"All the world's a hospital, and all the men an women merely inmates" writes internationally acclaimed Japanese director Tadashi Suzuki in the programme notes for his staging of Hugo von Hofmannstal's adaptation of Euripides' Electra. What? He expands: "Theatre is a form of expression through which the playwright articulates his or her understanding of human beings as patients." It's a startlingly acute observation. Theatre is indeed a medium that seldom takes an interest in the happy, healthy and well-adjusted.
Suzuki's production, played before a backdrop of vast obsidian tiles, opens with five men in wheelchairs silently circling the stage for a good ten minutes before any named character enters. When they arrive, Electra, her sister Chrysothemis, their murderess mother Clytemnestra and the long-awaited Orestes are also in wheelchairs.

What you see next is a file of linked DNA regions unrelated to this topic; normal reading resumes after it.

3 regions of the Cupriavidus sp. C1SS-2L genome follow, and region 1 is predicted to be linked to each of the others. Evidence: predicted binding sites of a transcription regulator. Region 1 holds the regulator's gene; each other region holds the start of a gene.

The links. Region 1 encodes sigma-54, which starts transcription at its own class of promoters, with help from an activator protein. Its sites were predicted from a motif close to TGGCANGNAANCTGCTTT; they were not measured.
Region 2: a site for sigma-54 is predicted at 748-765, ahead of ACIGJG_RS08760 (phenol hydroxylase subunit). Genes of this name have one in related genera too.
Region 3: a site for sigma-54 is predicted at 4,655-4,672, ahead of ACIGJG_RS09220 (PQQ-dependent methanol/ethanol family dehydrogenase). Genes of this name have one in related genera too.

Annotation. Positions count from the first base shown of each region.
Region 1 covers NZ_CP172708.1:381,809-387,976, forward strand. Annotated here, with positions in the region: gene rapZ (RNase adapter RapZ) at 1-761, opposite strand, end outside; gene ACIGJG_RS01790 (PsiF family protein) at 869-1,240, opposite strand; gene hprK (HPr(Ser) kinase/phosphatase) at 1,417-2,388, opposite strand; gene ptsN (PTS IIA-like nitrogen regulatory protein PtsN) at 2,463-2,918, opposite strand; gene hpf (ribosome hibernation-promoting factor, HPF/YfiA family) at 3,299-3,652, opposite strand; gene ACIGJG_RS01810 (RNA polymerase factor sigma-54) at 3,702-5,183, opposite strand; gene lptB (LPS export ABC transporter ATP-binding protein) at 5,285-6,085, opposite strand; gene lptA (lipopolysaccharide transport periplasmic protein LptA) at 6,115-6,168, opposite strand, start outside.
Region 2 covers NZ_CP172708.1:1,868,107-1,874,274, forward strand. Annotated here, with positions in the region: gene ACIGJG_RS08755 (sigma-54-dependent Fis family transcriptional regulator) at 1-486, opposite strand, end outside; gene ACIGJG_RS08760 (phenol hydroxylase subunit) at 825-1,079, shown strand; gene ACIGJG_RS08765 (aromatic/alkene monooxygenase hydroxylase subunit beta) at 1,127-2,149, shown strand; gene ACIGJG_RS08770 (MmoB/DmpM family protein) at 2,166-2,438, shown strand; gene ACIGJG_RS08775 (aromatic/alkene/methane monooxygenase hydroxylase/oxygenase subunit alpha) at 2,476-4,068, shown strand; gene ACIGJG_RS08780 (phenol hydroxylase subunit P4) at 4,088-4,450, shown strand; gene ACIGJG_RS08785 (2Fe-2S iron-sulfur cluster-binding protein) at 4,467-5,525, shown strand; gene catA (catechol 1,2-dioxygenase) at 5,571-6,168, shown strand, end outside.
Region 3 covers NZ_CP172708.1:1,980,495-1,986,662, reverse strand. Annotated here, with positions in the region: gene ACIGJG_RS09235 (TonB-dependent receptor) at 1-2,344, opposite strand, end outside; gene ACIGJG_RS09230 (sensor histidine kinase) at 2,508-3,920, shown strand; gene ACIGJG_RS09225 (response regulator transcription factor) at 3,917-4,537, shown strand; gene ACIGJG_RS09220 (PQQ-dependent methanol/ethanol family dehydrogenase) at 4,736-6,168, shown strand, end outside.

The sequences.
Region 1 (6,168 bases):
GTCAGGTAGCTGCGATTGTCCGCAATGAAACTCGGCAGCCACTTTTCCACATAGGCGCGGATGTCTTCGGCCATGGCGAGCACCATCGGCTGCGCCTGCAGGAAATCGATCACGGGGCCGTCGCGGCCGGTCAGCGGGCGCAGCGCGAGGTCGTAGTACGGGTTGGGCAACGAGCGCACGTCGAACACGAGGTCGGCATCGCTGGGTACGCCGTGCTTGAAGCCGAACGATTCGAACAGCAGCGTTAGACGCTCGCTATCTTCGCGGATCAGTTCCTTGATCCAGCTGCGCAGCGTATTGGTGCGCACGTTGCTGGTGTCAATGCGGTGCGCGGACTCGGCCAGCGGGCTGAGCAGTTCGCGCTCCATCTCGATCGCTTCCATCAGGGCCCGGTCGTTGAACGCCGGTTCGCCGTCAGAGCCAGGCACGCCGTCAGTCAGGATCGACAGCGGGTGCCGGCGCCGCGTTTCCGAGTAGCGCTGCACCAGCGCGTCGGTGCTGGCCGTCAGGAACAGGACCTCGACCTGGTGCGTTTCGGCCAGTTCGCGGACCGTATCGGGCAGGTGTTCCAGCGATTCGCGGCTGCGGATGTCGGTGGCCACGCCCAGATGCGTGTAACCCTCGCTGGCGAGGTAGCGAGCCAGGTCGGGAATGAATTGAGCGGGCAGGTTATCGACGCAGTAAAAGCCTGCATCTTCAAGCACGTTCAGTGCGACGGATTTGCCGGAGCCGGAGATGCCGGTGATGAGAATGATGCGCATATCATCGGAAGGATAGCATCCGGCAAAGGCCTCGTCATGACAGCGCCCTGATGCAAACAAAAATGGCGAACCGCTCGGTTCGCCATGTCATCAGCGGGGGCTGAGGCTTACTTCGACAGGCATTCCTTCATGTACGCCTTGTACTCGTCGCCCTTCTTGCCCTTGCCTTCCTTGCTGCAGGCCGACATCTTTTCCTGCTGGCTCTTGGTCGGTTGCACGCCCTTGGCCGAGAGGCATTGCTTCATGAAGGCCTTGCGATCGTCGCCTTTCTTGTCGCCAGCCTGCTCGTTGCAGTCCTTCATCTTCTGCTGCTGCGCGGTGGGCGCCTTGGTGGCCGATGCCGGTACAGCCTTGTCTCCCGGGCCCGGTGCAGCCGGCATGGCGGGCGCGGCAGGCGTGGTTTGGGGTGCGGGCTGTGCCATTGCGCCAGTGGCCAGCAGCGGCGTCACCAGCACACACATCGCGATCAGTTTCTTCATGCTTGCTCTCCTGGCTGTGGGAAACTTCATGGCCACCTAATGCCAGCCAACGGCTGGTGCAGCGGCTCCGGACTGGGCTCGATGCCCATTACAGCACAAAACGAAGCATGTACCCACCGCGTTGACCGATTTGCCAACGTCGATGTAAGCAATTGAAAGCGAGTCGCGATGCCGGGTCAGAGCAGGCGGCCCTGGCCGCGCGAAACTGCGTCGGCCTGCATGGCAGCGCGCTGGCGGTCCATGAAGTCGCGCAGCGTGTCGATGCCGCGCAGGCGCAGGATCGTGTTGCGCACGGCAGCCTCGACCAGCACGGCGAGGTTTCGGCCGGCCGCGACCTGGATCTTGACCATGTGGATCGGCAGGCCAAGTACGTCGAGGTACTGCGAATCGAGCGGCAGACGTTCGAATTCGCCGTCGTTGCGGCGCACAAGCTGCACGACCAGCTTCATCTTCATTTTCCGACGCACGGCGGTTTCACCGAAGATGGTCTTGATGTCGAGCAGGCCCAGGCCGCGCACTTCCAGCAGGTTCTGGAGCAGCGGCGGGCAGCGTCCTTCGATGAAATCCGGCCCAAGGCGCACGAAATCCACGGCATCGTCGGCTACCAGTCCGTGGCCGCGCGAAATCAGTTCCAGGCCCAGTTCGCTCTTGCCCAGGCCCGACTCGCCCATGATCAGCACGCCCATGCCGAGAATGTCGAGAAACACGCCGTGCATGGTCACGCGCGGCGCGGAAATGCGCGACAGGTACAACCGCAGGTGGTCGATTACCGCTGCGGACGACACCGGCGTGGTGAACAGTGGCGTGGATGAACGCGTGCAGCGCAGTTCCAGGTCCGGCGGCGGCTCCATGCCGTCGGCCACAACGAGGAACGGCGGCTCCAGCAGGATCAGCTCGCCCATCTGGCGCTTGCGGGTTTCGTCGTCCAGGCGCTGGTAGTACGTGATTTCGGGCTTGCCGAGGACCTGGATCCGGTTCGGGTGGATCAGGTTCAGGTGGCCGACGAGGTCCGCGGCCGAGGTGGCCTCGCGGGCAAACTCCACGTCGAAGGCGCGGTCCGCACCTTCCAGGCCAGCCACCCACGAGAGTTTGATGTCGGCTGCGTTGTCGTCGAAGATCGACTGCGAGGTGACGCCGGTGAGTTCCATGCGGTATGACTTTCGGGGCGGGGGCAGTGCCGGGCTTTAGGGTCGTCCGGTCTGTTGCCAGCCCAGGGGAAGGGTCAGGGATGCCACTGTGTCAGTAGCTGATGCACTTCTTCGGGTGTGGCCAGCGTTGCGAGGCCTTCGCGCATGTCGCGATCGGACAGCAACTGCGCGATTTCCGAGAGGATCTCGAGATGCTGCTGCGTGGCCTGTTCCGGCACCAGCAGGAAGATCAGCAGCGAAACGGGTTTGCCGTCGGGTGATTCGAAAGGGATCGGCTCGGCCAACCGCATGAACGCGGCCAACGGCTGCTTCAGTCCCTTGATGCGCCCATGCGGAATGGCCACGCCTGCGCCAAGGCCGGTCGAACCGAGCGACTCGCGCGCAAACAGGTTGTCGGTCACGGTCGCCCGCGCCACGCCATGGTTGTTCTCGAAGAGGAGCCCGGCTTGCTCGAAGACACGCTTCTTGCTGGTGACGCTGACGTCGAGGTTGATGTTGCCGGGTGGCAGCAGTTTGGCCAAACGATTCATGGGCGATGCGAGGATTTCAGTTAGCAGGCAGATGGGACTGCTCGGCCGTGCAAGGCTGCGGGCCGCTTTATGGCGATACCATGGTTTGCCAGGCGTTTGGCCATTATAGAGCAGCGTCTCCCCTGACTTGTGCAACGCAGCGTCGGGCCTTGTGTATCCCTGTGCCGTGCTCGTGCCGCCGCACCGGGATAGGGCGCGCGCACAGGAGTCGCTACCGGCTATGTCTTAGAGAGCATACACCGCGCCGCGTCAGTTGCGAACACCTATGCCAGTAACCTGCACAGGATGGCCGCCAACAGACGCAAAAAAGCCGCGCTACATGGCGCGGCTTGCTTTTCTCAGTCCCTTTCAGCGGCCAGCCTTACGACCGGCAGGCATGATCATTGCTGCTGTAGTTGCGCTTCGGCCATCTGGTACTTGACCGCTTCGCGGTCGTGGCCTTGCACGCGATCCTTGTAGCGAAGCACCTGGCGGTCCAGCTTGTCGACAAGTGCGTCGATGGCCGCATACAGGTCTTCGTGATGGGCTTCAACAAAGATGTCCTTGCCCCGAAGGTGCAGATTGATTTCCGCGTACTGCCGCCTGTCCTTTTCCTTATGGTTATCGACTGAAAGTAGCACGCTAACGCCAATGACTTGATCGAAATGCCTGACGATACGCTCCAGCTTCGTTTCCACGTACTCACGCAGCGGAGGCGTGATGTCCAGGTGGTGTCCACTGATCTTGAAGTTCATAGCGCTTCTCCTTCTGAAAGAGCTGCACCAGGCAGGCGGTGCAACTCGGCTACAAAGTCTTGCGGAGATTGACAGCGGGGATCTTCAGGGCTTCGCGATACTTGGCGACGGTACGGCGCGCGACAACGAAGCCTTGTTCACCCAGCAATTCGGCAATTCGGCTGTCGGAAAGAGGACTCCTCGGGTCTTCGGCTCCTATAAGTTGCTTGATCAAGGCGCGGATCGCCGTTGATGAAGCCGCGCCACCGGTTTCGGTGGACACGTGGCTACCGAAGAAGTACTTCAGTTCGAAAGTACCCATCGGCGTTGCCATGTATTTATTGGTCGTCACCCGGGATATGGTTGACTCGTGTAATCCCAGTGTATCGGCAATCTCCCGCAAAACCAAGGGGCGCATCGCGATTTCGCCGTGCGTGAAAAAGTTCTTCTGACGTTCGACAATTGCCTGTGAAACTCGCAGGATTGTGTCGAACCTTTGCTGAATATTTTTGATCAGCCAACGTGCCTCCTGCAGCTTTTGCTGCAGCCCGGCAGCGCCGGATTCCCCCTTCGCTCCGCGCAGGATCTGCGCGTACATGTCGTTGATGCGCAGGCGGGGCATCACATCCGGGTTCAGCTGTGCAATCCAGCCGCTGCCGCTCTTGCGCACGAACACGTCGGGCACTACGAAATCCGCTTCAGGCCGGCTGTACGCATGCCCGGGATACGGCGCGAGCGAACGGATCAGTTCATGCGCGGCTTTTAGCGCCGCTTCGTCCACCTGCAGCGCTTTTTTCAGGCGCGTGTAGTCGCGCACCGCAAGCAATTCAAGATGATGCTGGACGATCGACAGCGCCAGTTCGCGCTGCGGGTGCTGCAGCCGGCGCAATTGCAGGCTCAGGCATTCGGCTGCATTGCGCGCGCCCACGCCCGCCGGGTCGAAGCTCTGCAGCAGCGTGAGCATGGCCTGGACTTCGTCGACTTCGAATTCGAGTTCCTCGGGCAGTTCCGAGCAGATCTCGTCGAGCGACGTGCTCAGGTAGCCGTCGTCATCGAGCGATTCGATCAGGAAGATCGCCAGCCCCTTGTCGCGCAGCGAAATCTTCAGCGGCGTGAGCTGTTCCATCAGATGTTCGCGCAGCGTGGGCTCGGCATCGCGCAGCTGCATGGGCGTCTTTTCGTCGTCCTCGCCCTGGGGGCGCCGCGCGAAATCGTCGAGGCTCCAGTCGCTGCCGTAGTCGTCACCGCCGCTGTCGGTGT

The text has been pared down to perhaps 50 lines and is delivered in a style that might best be described as opera-without-notes. There is a rare degree of control and intensity in these stylised vocal performances. And visually, this is a thing of stark and terrible beauty.
I won't pretend it's easy to watch – more like sitting in front of a moving Rothko painting which is screaming at you for an hour than traditional British theatre – and yet, while utterly alien and oblique the experience feels somehow cleansing; an exchange of the performers' searing conviction for your undivided attention. This is theatre as noise, thought and movement turned into abstract art. Remarkable.